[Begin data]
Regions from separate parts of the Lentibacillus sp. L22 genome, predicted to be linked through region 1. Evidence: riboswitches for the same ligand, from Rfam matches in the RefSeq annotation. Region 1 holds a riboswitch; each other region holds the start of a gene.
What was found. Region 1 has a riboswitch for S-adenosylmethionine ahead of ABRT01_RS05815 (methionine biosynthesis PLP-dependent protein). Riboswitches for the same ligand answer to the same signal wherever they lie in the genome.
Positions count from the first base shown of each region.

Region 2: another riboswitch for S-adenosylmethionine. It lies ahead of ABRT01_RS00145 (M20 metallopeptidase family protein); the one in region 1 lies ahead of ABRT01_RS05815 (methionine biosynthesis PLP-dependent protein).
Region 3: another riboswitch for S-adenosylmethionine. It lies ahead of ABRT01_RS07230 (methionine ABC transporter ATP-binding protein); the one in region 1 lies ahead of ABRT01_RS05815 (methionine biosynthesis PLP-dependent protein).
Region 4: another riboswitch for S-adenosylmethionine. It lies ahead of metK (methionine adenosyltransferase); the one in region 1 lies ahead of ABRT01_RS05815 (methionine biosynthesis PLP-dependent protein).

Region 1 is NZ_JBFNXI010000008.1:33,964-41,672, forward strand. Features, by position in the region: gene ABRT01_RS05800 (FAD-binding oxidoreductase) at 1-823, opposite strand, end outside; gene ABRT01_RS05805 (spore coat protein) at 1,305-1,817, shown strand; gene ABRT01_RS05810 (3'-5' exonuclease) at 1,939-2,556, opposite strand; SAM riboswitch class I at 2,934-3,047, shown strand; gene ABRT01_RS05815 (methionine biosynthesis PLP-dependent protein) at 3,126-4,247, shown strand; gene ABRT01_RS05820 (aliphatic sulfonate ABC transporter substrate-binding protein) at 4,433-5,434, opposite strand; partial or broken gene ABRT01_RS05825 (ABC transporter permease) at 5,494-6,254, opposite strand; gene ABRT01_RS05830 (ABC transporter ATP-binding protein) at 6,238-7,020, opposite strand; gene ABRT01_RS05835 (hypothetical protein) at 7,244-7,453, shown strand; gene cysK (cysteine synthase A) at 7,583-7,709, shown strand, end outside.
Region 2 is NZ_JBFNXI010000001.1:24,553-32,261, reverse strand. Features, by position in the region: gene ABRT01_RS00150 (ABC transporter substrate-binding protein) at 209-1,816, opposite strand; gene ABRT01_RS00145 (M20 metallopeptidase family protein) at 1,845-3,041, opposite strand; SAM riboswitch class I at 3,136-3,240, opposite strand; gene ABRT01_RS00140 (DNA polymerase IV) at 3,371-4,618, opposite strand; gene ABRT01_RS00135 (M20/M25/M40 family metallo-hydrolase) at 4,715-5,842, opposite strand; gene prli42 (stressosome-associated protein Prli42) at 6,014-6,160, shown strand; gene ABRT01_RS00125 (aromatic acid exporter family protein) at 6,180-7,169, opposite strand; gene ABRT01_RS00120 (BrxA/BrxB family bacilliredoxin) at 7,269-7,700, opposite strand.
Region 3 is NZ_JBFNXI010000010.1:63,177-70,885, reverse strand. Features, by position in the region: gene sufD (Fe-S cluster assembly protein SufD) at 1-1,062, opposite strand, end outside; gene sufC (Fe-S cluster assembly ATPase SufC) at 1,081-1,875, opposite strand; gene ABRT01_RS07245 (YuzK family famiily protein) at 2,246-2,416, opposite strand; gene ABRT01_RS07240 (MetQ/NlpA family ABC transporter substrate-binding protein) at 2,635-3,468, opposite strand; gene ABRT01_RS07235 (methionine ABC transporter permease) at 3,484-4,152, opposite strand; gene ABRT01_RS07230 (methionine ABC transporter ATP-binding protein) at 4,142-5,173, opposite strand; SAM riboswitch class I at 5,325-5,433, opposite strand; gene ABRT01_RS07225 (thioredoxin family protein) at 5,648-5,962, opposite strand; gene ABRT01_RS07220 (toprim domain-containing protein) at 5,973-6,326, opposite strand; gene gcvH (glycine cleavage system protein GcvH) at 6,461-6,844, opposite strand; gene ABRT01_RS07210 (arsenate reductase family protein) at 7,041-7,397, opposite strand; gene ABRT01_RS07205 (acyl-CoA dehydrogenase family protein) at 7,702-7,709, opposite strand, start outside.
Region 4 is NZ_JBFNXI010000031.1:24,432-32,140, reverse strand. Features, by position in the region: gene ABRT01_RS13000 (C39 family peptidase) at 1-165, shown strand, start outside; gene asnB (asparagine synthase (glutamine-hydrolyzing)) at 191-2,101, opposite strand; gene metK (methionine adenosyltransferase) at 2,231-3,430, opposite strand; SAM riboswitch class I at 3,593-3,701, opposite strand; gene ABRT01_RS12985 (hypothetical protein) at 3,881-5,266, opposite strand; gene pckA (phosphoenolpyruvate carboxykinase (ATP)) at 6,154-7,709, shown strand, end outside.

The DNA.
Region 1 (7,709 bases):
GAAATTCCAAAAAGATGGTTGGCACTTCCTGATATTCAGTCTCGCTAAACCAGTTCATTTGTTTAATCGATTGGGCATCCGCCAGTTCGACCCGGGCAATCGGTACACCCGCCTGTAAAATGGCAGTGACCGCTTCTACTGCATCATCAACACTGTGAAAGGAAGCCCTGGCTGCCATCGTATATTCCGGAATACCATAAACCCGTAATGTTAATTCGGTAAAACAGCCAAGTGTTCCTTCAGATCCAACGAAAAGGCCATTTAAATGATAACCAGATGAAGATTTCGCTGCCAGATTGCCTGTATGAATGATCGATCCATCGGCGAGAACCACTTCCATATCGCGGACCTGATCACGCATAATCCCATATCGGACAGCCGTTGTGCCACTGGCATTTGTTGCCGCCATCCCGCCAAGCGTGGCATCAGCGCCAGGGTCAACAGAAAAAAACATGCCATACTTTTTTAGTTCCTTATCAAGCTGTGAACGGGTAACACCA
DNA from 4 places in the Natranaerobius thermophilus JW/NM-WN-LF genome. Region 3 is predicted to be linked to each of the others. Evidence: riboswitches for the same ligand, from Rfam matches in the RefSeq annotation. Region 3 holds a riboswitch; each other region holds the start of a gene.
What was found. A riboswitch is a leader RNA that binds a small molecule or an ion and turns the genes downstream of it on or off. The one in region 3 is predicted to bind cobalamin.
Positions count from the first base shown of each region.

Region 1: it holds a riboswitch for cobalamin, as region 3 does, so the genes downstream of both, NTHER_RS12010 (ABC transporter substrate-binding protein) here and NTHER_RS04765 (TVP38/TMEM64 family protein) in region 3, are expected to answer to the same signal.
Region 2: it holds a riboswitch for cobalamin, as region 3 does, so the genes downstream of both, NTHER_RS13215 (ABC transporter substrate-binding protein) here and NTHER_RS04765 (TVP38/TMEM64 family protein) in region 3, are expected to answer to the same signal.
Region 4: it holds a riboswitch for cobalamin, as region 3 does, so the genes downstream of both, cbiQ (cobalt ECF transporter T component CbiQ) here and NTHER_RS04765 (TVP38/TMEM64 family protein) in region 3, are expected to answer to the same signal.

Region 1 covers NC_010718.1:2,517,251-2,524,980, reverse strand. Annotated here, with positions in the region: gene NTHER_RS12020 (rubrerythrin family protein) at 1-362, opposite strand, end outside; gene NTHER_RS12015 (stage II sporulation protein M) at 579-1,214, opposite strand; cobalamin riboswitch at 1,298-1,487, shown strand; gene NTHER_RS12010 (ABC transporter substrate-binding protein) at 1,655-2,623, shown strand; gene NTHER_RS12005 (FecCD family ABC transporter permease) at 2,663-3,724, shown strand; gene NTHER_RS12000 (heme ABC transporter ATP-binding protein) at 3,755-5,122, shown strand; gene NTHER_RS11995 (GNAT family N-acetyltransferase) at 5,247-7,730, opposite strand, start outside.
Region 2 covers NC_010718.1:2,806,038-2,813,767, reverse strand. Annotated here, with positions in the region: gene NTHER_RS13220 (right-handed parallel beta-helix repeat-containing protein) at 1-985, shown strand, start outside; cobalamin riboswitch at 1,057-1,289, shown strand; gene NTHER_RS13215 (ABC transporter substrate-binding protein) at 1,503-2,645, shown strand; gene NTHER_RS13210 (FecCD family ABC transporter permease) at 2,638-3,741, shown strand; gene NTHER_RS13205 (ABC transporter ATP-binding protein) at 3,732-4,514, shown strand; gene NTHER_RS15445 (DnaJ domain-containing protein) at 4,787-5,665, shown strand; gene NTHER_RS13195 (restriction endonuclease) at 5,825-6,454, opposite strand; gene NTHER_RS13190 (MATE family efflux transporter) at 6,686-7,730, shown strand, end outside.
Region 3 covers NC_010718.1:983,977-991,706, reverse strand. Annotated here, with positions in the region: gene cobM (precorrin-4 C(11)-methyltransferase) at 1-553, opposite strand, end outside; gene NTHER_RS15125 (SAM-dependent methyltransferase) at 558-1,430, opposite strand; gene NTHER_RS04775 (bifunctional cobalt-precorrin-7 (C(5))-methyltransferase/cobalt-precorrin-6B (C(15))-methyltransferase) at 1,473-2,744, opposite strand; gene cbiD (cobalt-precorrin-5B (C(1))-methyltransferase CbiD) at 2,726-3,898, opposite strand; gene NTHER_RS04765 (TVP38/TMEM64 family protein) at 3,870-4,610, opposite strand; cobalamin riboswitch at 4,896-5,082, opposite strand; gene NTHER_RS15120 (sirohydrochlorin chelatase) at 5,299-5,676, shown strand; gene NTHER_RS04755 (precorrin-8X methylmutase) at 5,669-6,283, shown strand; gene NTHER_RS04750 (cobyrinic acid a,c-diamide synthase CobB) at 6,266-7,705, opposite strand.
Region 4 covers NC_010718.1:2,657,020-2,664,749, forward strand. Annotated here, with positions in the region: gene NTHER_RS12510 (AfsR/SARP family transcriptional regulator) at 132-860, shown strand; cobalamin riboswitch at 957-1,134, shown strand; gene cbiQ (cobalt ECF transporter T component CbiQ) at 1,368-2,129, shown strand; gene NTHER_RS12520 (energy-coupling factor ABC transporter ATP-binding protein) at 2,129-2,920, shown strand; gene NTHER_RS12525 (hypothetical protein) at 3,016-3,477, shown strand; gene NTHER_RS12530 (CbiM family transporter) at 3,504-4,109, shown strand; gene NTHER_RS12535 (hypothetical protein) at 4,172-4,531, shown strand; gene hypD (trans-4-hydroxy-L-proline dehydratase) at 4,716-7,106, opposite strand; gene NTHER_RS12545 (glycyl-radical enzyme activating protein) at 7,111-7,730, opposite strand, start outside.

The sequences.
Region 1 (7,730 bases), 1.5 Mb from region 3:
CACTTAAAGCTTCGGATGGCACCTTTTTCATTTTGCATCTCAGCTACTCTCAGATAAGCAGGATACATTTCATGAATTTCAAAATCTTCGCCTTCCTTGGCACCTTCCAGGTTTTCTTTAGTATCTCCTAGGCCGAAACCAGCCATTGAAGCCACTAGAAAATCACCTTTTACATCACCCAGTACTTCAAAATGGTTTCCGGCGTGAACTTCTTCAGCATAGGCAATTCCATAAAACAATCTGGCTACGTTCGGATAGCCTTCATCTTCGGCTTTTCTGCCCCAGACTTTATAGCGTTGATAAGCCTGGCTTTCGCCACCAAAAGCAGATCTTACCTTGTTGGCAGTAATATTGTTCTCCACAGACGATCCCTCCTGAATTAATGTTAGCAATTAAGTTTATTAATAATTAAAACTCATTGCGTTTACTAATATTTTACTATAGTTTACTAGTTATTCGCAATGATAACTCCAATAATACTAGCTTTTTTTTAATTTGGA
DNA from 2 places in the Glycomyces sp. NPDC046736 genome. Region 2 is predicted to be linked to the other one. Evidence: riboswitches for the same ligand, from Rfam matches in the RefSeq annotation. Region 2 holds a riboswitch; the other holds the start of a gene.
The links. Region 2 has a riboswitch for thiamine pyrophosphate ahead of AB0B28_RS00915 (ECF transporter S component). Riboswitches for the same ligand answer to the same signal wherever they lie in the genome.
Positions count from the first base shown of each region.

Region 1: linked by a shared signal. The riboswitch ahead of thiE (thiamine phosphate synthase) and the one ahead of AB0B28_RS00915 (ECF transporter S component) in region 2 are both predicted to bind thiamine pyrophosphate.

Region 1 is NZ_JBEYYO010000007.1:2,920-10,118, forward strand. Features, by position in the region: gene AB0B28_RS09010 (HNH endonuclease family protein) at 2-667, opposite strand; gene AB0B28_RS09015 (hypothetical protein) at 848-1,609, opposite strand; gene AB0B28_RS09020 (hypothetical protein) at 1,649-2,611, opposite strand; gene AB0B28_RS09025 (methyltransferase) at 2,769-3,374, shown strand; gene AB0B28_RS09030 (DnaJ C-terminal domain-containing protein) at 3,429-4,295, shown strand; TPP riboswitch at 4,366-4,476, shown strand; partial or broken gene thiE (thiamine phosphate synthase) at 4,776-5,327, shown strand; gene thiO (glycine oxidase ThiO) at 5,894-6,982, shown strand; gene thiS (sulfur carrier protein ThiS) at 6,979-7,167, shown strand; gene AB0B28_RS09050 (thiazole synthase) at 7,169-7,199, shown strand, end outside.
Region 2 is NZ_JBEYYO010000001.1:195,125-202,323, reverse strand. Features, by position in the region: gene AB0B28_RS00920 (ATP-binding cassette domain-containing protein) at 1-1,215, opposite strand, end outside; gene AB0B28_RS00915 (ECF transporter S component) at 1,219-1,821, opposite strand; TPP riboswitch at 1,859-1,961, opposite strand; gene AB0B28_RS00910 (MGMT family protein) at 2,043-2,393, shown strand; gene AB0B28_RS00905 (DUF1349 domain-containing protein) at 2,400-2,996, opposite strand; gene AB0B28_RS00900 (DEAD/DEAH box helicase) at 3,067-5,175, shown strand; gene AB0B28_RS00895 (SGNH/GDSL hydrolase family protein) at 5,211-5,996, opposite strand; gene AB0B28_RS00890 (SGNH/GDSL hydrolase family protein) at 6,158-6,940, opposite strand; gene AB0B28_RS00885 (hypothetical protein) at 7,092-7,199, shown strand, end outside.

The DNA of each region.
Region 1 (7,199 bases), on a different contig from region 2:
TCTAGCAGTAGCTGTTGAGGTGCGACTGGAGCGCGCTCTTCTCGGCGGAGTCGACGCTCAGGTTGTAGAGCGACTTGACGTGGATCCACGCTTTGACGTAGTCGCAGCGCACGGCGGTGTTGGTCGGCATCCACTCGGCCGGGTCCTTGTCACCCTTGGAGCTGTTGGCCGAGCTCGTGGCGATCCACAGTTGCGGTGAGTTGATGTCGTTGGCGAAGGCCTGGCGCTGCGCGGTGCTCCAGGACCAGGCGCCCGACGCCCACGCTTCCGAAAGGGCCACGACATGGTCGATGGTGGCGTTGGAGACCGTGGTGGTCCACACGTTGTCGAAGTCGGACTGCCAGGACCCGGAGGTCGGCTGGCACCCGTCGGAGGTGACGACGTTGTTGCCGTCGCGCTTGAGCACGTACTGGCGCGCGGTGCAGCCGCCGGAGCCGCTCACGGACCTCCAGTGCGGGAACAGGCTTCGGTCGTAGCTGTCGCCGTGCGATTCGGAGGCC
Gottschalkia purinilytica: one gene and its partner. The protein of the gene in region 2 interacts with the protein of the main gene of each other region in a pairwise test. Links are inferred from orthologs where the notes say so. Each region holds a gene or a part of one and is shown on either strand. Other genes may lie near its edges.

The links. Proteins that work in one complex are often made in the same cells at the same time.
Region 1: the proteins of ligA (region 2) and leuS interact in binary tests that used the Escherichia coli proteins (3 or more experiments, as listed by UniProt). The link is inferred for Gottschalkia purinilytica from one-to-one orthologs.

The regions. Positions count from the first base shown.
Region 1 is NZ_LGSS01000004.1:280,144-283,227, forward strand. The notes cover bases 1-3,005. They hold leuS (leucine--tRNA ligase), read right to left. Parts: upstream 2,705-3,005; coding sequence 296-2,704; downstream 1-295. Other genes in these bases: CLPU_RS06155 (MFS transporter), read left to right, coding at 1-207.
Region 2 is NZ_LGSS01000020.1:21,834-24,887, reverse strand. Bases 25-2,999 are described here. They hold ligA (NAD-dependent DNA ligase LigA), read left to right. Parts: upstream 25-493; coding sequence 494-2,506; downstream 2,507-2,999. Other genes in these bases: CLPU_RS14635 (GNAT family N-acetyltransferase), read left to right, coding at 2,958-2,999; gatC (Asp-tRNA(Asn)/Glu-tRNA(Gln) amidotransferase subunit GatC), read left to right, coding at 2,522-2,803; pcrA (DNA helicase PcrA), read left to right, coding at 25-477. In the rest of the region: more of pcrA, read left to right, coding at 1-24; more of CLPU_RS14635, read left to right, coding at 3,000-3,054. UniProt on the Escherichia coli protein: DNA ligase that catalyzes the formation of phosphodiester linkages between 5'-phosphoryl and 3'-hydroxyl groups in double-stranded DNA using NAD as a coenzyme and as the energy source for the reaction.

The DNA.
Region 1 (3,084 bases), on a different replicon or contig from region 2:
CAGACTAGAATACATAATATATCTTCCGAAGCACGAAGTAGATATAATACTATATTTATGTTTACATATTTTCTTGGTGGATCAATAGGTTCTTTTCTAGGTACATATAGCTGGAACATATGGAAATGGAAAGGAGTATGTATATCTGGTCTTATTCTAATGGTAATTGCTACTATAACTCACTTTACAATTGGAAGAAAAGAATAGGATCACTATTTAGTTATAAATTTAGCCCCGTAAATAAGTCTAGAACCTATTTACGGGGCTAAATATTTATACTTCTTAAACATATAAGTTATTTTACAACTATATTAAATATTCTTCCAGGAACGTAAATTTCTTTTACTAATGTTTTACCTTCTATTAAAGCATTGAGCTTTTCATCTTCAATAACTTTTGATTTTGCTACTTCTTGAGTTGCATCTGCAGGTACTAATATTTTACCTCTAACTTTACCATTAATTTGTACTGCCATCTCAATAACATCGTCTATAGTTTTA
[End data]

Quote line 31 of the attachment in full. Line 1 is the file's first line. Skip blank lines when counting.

Region 1 is NZ_JBEYYO010000007.1:2,920-10,118, forward strand. Features, by position in the region: gene AB0B28_RS09010 (HNH endonuclease family protein) at 2-667, opposite strand; gene AB0B28_RS09015 (hypothetical protein) at 848-1,609, opposite strand; gene AB0B28_RS09020 (hypothetical protein) at 1,649-2,611, opposite strand; gene AB0B28_RS09025 (methyltransferase) at 2,769-3,374, shown strand; gene AB0B28_RS09030 (DnaJ C-terminal domain-containing protein) at 3,429-4,295, shown strand; TPP riboswitch at 4,366-4,476, shown strand; partial or broken gene thiE (thiamine phosphate synthase) at 4,776-5,327, shown strand; gene thiO (glycine oxidase ThiO) at 5,894-6,982, shown strand; gene thiS (sulfur carrier protein ThiS) at 6,979-7,167, shown strand; gene AB0B28_RS09050 (thiazole synthase) at 7,169-7,199, shown strand, end outside.